The Polish Anti-tank Squadron in Oosterbeek

The Polish Anti-tank Squadron in Oosterbeek

The book ‘Anti-tank Artillery Squadron in the Battle of Arnhem’ was published in 2022. A booklet full of facts and analysis on the deployment of the Polish anti-tank unit of the Parachute Brigade. Because of this focus, it also gives great insight into an often underexposed part of the battle on the north side of the Rhine.

The deployment of the 1st Polish Independent Parachute Brigade in Operation Market Garden

Without detailing the plans here, the plans at the start of the operation were to transfer the brigade from Britain to Arnhem in four stages. The bulk, the lightly armed paratroopers were to be dropped southeast of the Arnhem bridge near Elden on the third day (i.e. 19 September). For more details on the plans and the total Polish deployment, see our dossier Driel 44 (n Dutch).

The anti-tank artillery, and their jeeps with supplies would land via gliders on day two and three on the north side of the Rhine. The heavier equipment was en route by road via Belgium. Polish ambulances, for example, eventually arrived in Driel.

The photo below shows a 6-pdr gun being loaded into a glider. The second photo shows such a piece behind a jeep. These are British troops, by the way. Of the Polish pieces only one photo is known to us (see photo above this post).

A SIX-POUNDER ANTI-TANK GUN being hauled into a HORSA GLIDER at KEEVIL – 5th June 1944. (© IWM CH 18826)

Since the gun crew of the 6-pounder anti-tank guns consisted of more than the two men who could fly with the gliders, the rest would be dropped as paratroopers. Until the units were back together, the plan was that the glider pilots would rotate in as gun crews.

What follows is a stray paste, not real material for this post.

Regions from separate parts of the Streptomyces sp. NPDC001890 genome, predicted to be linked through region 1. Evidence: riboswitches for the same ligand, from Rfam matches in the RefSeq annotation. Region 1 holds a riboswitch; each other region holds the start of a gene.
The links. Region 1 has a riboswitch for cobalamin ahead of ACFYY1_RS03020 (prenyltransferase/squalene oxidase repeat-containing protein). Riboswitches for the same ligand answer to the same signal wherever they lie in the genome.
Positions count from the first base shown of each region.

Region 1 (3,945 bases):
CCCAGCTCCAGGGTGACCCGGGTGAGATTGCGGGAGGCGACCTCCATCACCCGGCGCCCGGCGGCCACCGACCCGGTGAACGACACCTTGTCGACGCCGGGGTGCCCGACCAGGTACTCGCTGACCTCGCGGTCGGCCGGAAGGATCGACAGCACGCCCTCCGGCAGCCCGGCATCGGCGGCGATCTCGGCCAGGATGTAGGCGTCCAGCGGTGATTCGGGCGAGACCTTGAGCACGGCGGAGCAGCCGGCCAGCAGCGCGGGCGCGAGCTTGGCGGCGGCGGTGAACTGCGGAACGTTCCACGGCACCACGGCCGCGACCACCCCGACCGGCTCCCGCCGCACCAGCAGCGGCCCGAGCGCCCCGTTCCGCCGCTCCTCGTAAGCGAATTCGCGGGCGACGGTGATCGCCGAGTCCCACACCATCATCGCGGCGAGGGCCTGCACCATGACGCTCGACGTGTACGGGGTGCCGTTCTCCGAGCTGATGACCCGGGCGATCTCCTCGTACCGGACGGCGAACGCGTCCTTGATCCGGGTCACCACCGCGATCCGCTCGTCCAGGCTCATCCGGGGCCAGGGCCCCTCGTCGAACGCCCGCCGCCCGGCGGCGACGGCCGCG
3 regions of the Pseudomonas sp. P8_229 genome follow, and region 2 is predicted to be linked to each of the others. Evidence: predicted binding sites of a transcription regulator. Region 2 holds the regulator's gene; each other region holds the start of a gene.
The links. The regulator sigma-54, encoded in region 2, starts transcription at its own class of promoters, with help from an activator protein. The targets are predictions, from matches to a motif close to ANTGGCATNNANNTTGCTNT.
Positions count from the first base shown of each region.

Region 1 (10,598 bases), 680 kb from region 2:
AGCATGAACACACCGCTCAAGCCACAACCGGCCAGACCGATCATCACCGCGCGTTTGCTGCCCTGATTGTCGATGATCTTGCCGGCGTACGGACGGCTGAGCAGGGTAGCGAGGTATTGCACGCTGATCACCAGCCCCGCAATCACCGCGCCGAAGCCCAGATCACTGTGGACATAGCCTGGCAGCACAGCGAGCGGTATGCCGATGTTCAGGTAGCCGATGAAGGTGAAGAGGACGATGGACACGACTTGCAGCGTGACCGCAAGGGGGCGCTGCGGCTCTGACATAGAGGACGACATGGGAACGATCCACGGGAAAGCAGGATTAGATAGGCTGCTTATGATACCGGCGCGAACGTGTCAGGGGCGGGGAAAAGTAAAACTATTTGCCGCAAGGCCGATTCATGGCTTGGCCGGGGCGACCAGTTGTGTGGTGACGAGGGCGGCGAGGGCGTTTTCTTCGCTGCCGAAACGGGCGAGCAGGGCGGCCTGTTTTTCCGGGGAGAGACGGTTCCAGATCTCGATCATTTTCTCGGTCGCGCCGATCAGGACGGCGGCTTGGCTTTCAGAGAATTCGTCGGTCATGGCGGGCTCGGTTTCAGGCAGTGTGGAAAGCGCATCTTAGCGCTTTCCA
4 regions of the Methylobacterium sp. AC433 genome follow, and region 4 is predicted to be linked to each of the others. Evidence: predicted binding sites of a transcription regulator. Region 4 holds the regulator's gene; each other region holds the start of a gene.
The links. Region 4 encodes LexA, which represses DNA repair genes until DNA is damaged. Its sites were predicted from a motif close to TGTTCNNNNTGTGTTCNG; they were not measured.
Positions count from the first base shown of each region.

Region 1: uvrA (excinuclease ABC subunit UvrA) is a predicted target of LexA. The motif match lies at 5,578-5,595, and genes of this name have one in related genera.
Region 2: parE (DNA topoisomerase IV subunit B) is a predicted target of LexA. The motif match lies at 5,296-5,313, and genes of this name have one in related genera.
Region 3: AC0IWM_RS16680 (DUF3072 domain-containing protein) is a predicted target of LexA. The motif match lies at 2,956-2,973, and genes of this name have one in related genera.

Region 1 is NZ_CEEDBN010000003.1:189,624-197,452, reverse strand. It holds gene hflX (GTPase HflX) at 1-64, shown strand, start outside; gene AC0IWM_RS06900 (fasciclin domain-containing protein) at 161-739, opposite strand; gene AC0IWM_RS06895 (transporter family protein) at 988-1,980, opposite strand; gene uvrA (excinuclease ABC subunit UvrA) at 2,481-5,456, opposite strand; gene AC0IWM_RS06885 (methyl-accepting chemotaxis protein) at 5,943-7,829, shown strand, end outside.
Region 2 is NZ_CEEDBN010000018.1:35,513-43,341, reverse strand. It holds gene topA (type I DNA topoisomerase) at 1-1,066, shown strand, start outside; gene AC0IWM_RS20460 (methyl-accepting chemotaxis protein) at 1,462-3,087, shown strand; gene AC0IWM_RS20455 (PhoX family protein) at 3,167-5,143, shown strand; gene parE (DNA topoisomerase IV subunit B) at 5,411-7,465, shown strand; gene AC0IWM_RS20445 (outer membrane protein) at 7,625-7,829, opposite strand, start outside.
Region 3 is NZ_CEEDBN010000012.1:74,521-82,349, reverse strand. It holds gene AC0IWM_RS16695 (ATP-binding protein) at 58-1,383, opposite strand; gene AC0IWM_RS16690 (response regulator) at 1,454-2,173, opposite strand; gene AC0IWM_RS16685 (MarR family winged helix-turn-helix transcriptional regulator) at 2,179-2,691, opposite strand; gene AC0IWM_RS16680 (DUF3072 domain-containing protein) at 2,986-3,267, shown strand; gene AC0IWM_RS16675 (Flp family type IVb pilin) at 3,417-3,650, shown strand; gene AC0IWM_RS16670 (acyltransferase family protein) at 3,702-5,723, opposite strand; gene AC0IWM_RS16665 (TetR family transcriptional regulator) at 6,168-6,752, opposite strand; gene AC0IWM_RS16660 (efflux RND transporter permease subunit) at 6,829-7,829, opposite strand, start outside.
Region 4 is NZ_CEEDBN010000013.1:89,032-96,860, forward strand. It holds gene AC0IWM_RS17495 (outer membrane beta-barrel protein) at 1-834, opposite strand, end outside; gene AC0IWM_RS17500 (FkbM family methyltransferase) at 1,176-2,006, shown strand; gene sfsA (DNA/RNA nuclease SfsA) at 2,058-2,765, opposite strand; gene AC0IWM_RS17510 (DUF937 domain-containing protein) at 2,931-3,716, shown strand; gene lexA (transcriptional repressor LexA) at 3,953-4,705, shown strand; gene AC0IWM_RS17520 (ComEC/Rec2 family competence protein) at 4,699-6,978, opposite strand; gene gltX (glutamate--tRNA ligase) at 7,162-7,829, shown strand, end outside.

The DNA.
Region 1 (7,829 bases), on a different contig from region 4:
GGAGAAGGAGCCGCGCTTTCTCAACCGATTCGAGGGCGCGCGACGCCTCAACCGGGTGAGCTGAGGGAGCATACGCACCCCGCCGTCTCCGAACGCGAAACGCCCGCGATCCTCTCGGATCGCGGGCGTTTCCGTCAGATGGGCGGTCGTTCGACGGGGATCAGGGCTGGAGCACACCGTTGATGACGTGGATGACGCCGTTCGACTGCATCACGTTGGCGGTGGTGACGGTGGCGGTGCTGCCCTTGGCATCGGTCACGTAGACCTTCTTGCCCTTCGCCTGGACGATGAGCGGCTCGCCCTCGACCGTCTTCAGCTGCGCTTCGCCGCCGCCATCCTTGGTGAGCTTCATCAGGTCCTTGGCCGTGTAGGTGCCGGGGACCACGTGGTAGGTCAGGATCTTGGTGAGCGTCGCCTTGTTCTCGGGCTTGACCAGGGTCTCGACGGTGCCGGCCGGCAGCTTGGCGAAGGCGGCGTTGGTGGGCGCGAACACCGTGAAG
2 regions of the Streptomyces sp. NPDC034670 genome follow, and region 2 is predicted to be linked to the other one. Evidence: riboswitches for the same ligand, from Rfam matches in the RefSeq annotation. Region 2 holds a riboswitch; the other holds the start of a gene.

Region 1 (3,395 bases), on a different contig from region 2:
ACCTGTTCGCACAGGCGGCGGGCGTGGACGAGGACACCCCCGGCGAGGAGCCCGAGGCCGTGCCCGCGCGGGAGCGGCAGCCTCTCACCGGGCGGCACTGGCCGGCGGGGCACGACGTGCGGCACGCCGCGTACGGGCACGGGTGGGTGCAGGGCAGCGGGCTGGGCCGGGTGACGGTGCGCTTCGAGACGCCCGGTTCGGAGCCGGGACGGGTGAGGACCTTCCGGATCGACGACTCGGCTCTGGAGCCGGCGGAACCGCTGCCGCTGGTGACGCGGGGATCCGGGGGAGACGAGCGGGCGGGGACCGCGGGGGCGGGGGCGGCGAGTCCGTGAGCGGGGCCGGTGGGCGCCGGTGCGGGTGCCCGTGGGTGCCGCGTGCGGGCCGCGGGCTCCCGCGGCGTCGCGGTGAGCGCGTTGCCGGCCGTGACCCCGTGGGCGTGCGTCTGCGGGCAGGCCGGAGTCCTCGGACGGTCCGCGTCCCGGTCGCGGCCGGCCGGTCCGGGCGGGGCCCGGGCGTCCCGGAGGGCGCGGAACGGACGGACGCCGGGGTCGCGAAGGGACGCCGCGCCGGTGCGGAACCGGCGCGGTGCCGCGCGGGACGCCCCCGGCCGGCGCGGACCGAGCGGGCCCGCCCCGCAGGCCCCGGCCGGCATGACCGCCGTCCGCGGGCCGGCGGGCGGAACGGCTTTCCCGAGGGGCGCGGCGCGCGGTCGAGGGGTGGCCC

So much for the plans. Things ended up working out differently.

Day two: The first guns reach Oosterbeek

On the second day of the landings, 18 September, the gliders still fly and land fairly undisturbed on the planned landing zone ‘S’ (LZ-S) near Wolfheze. From there, they drive via Heelsum to Oosterbeek, where the pieces are brought into position close to the British headquarters at Hartenstein. They are positioned roughly around the junction Oranjeweg – Utrechtseweg and Sonnenberglaan.

Jeep with 6 pounder anti-tank gun (© IWM H 37698)

This the book charts nicely based on the reports of Lieutenant Mleczko who traced the position of the guns on the map. As the book records, 18 Poles – supplemented by the glider pilots brought five guns into position.

Day three: big loss of material and men

On the 19th, the paratroopers’ flight is cancelled due to fog at the airfields. The second group of gliders with guns did leave and landed at LZ-L north of Oosterbeek around Johannahoeve in the late afternoon. At the time, there was heavy fighting around that area between the now advancing Germans and the British defending there. As a result, a lot of equipment was lost during the landing and, of the ten overflown guns, only two eventually left the landing area while one was immediately deployed on the edge.

Of the eight combinations of jeeps with trailers, only two leave the landing area. Apart from equipment, the Poles also lose men (read Edward Trochim’s story) as they are killed, wounded or captured right away.